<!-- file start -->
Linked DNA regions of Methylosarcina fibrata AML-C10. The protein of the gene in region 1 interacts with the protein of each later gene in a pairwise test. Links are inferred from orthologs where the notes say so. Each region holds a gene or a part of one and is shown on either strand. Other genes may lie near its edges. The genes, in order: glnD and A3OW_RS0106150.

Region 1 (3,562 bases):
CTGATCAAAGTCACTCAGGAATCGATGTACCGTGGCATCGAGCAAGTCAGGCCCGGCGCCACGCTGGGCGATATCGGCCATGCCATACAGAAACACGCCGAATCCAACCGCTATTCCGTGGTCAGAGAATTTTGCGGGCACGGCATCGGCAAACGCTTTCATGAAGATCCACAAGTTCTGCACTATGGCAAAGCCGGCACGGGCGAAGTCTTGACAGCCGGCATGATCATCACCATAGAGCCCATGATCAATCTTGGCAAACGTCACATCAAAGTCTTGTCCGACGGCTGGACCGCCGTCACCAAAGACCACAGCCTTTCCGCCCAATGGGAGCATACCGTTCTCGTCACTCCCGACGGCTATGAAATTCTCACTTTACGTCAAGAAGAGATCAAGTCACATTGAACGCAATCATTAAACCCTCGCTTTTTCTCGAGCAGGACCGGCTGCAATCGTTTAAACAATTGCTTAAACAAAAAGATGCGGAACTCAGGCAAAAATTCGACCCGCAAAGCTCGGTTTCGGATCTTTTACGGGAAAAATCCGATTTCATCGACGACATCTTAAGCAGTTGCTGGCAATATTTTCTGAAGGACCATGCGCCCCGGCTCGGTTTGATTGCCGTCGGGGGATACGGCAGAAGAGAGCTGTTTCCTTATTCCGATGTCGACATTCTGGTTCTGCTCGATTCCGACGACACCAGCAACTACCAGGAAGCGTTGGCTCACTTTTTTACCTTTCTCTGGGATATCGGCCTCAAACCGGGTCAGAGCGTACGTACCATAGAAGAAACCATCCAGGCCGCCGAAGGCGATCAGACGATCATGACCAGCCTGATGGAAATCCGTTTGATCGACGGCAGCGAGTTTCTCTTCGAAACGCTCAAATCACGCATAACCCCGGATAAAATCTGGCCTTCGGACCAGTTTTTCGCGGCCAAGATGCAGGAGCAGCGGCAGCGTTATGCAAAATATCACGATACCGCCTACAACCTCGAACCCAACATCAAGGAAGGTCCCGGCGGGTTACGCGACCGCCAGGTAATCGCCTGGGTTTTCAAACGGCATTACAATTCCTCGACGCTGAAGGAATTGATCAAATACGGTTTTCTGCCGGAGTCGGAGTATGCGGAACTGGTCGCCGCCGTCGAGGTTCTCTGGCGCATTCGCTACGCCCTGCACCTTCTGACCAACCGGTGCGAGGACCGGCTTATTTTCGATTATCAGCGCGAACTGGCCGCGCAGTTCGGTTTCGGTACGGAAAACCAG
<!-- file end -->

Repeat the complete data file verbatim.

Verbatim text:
Linked DNA regions of Methylosarcina fibrata AML-C10. The protein of the gene in region 1 interacts with the protein of each later gene in a pairwise test. Links are inferred from orthologs where the notes say so. Each region holds a gene or a part of one and is shown on either strand. Other genes may lie near its edges. The genes, in order: glnD and A3OW_RS0106150.

Region 1 (3,562 bases):
CTGATCAAAGTCACTCAGGAATCGATGTACCGTGGCATCGAGCAAGTCAGGCCCGGCGCCACGCTGGGCGATATCGGCCATGCCATACAGAAACACGCCGAATCCAACCGCTATTCCGTGGTCAGAGAATTTTGCGGGCACGGCATCGGCAAACGCTTTCATGAAGATCCACAAGTTCTGCACTATGGCAAAGCCGGCACGGGCGAAGTCTTGACAGCCGGCATGATCATCACCATAGAGCCCATGATCAATCTTGGCAAACGTCACATCAAAGTCTTGTCCGACGGCTGGACCGCCGTCACCAAAGACCACAGCCTTTCCGCCCAATGGGAGCATACCGTTCTCGTCACTCCCGACGGCTATGAAATTCTCACTTTACGTCAAGAAGAGATCAAGTCACATTGAACGCAATCATTAAACCCTCGCTTTTTCTCGAGCAGGACCGGCTGCAATCGTTTAAACAATTGCTTAAACAAAAAGATGCGGAACTCAGGCAAAAATTCGACCCGCAAAGCTCGGTTTCGGATCTTTTACGGGAAAAATCCGATTTCATCGACGACATCTTAAGCAGTTGCTGGCAATATTTTCTGAAGGACCATGCGCCCCGGCTCGGTTTGATTGCCGTCGGGGGATACGGCAGAAGAGAGCTGTTTCCTTATTCCGATGTCGACATTCTGGTTCTGCTCGATTCCGACGACACCAGCAACTACCAGGAAGCGTTGGCTCACTTTTTTACCTTTCTCTGGGATATCGGCCTCAAACCGGGTCAGAGCGTACGTACCATAGAAGAAACCATCCAGGCCGCCGAAGGCGATCAGACGATCATGACCAGCCTGATGGAAATCCGTTTGATCGACGGCAGCGAGTTTCTCTTCGAAACGCTCAAATCACGCATAACCCCGGATAAAATCTGGCCTTCGGACCAGTTTTTCGCGGCCAAGATGCAGGAGCAGCGGCAGCGTTATGCAAAATATCACGATACCGCCTACAACCTCGAACCCAACATCAAGGAAGGTCCCGGCGGGTTACGCGACCGCCAGGTAATCGCCTGGGTTTTCAAACGGCATTACAATTCCTCGACGCTGAAGGAATTGATCAAATACGGTTTTCTGCCGGAGTCGGAGTATGCGGAACTGGTCGCCGCCGTCGAGGTTCTCTGGCGCATTCGCTACGCCCTGCACCTTCTGACCAACCGGTGCGAGGACCGGCTTATTTTCGATTATCAGCGCGAACTGGCCGCGCAGTTCGGTTTCGGTACGGAAAACCAG